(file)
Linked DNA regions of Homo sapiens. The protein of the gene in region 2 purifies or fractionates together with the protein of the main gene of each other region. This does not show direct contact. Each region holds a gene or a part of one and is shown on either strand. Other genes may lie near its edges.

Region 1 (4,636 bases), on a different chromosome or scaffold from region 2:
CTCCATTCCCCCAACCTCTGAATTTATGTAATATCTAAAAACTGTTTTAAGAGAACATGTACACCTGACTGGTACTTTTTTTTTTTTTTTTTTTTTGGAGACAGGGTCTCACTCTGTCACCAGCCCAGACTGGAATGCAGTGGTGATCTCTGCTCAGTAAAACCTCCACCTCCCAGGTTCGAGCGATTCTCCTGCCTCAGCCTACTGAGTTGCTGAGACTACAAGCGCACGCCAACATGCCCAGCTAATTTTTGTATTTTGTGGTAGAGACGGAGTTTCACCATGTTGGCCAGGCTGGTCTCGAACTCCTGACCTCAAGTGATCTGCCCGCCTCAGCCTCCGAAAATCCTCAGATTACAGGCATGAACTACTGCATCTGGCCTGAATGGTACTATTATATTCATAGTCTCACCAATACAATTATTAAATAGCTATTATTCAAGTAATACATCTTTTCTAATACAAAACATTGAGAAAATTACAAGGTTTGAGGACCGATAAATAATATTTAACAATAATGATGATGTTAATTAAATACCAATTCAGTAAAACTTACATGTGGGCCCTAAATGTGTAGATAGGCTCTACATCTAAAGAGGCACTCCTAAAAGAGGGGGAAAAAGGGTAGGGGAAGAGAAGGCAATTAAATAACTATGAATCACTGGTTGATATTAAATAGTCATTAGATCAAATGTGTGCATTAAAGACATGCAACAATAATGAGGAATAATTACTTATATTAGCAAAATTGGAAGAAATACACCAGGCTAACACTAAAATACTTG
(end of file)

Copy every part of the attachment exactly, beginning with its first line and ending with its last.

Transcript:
Linked DNA regions of Homo sapiens. The protein of the gene in region 2 purifies or fractionates together with the protein of the main gene of each other region. This does not show direct contact. Each region holds a gene or a part of one and is shown on either strand. Other genes may lie near its edges.

Region 1 (4,636 bases), on a different chromosome or scaffold from region 2:
CTCCATTCCCCCAACCTCTGAATTTATGTAATATCTAAAAACTGTTTTAAGAGAACATGTACACCTGACTGGTACTTTTTTTTTTTTTTTTTTTTTGGAGACAGGGTCTCACTCTGTCACCAGCCCAGACTGGAATGCAGTGGTGATCTCTGCTCAGTAAAACCTCCACCTCCCAGGTTCGAGCGATTCTCCTGCCTCAGCCTACTGAGTTGCTGAGACTACAAGCGCACGCCAACATGCCCAGCTAATTTTTGTATTTTGTGGTAGAGACGGAGTTTCACCATGTTGGCCAGGCTGGTCTCGAACTCCTGACCTCAAGTGATCTGCCCGCCTCAGCCTCCGAAAATCCTCAGATTACAGGCATGAACTACTGCATCTGGCCTGAATGGTACTATTATATTCATAGTCTCACCAATACAATTATTAAATAGCTATTATTCAAGTAATACATCTTTTCTAATACAAAACATTGAGAAAATTACAAGGTTTGAGGACCGATAAATAATATTTAACAATAATGATGATGTTAATTAAATACCAATTCAGTAAAACTTACATGTGGGCCCTAAATGTGTAGATAGGCTCTACATCTAAAGAGGCACTCCTAAAAGAGGGGGAAAAAGGGTAGGGGAAGAGAAGGCAATTAAATAACTATGAATCACTGGTTGATATTAAATAGTCATTAGATCAAATGTGTGCATTAAAGACATGCAACAATAATGAGGAATAATTACTTATATTAGCAAAATTGGAAGAAATACACCAGGCTAACACTAAAATACTTG